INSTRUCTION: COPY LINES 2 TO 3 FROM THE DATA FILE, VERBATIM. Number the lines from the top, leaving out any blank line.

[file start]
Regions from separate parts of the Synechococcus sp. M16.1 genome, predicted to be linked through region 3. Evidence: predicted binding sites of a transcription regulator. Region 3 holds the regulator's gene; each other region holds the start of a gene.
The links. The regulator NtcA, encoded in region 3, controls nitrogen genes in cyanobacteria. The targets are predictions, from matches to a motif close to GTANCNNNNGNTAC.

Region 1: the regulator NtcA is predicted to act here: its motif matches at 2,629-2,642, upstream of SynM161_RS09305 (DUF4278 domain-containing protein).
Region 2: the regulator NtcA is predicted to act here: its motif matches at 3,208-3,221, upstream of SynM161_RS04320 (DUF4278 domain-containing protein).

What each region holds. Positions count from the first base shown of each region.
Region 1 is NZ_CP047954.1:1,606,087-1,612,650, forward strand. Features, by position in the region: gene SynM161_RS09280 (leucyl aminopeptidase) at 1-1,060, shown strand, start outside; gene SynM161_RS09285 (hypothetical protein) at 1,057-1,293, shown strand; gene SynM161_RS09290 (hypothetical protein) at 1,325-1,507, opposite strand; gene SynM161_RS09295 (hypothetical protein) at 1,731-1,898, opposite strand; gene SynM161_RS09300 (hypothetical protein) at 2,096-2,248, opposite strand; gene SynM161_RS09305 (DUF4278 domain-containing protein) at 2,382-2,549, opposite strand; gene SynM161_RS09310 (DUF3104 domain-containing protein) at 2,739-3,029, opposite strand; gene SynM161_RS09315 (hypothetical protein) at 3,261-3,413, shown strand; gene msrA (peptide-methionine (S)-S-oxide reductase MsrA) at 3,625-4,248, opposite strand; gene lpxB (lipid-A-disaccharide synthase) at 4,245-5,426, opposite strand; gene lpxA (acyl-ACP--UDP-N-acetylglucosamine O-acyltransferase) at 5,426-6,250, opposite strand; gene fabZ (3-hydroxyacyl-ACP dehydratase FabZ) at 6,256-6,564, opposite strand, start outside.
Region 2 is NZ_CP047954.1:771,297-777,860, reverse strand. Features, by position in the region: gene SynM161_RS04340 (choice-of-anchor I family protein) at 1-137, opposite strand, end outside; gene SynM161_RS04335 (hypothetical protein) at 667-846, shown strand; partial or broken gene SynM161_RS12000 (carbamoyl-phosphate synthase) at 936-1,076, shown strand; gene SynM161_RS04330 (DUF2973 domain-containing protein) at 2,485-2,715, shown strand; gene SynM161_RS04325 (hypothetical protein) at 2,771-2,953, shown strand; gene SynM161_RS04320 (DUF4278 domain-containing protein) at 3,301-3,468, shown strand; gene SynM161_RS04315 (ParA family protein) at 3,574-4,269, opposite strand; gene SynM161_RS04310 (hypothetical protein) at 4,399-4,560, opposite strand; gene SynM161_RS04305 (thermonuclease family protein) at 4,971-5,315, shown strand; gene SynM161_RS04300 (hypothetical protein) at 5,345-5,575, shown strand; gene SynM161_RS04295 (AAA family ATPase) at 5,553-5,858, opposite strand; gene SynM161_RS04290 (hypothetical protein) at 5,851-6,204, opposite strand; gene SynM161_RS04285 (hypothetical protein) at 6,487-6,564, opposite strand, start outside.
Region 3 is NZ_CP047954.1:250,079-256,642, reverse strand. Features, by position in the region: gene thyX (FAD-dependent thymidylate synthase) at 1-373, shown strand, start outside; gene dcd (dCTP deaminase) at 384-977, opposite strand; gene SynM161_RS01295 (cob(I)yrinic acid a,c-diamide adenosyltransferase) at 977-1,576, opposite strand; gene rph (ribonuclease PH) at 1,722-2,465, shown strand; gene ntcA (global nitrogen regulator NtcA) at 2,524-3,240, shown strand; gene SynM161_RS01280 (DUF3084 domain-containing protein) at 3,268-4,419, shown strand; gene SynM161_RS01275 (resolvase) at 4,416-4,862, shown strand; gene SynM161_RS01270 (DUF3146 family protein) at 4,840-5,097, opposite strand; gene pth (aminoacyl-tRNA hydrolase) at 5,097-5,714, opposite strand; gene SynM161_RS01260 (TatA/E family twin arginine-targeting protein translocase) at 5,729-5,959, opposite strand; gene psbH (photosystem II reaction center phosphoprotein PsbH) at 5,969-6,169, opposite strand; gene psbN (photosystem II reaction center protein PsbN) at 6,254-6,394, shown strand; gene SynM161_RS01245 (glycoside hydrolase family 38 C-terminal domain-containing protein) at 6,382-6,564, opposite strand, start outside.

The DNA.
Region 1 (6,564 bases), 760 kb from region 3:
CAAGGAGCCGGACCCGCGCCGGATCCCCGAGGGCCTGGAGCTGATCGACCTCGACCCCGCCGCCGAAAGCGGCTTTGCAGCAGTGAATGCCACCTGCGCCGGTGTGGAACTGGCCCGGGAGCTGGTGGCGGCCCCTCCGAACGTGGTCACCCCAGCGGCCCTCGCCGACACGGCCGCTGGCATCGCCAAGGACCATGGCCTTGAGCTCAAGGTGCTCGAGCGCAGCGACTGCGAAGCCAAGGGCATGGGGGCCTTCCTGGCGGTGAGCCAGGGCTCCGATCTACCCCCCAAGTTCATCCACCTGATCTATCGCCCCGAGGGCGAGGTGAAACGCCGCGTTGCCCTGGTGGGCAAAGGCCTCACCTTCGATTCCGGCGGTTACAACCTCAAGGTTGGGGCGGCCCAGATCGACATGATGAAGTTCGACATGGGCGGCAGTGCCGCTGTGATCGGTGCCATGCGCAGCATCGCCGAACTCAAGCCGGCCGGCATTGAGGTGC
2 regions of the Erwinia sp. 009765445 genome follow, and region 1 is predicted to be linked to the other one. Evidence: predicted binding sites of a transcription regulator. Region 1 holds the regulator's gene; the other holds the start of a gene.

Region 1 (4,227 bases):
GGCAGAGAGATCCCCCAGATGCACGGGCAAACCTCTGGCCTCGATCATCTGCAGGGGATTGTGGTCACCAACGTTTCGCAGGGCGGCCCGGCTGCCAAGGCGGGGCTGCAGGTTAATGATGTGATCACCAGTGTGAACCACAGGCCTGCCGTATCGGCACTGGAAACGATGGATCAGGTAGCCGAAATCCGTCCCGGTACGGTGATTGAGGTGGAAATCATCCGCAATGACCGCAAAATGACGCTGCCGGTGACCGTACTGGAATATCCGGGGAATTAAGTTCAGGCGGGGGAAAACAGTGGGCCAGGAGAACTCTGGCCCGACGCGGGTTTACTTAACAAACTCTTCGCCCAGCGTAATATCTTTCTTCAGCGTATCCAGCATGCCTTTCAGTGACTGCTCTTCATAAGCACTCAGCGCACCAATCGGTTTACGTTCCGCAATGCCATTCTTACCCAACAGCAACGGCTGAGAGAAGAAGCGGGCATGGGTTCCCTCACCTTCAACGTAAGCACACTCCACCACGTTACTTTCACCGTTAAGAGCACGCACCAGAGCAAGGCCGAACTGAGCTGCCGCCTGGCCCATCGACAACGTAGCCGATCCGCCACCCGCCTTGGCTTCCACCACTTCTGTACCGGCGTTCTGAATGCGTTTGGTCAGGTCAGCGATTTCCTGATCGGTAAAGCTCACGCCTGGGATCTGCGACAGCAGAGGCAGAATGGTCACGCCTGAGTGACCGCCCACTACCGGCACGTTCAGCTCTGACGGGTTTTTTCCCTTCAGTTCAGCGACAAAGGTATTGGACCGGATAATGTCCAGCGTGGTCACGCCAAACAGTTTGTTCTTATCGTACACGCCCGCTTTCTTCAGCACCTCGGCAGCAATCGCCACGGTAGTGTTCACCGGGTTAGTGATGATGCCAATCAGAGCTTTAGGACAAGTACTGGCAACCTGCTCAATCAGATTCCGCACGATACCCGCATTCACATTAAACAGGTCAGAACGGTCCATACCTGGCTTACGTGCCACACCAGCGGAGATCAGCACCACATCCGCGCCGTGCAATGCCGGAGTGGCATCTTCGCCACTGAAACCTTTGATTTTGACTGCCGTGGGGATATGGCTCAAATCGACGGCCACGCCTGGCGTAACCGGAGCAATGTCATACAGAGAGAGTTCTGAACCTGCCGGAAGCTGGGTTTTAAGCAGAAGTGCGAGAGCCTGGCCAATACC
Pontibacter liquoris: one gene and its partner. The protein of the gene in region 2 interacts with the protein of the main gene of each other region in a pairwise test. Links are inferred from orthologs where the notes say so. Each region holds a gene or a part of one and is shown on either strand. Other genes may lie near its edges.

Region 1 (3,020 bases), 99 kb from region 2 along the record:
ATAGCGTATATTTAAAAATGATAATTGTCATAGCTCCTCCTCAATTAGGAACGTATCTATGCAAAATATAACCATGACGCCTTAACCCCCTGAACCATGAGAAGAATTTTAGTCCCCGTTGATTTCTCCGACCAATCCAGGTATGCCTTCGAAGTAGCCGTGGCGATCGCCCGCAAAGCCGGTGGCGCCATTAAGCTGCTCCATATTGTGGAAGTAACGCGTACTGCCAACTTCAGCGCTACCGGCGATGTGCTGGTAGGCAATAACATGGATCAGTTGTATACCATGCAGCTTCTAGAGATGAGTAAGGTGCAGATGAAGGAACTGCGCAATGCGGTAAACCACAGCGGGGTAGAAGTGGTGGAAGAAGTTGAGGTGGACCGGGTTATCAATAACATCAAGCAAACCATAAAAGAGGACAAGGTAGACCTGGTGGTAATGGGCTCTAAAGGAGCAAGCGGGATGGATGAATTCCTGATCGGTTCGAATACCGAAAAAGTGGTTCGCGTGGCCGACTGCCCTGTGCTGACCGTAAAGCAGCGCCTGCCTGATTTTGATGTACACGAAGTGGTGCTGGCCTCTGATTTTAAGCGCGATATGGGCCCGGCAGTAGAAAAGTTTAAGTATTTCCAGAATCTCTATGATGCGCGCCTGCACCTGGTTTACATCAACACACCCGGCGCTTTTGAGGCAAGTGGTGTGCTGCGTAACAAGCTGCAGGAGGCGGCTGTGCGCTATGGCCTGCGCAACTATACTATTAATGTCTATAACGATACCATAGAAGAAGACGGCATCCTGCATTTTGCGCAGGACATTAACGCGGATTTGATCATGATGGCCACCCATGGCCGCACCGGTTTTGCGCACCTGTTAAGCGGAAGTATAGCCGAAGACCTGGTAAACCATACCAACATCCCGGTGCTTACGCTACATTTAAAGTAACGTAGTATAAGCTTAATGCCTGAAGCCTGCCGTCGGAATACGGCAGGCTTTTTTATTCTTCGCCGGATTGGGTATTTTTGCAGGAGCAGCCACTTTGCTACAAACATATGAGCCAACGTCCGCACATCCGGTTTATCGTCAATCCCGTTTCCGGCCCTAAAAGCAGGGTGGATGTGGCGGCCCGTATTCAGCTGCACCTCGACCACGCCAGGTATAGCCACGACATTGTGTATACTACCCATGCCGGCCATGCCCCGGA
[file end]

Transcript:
The links. The regulator NtcA, encoded in region 3, controls nitrogen genes in cyanobacteria. The targets are predictions, from matches to a motif close to GTANCNNNNGNTAC.

Region 1: the regulator NtcA is predicted to act here: its motif matches at 2,629-2,642, upstream of SynM161_RS09305 (DUF4278 domain-containing protein).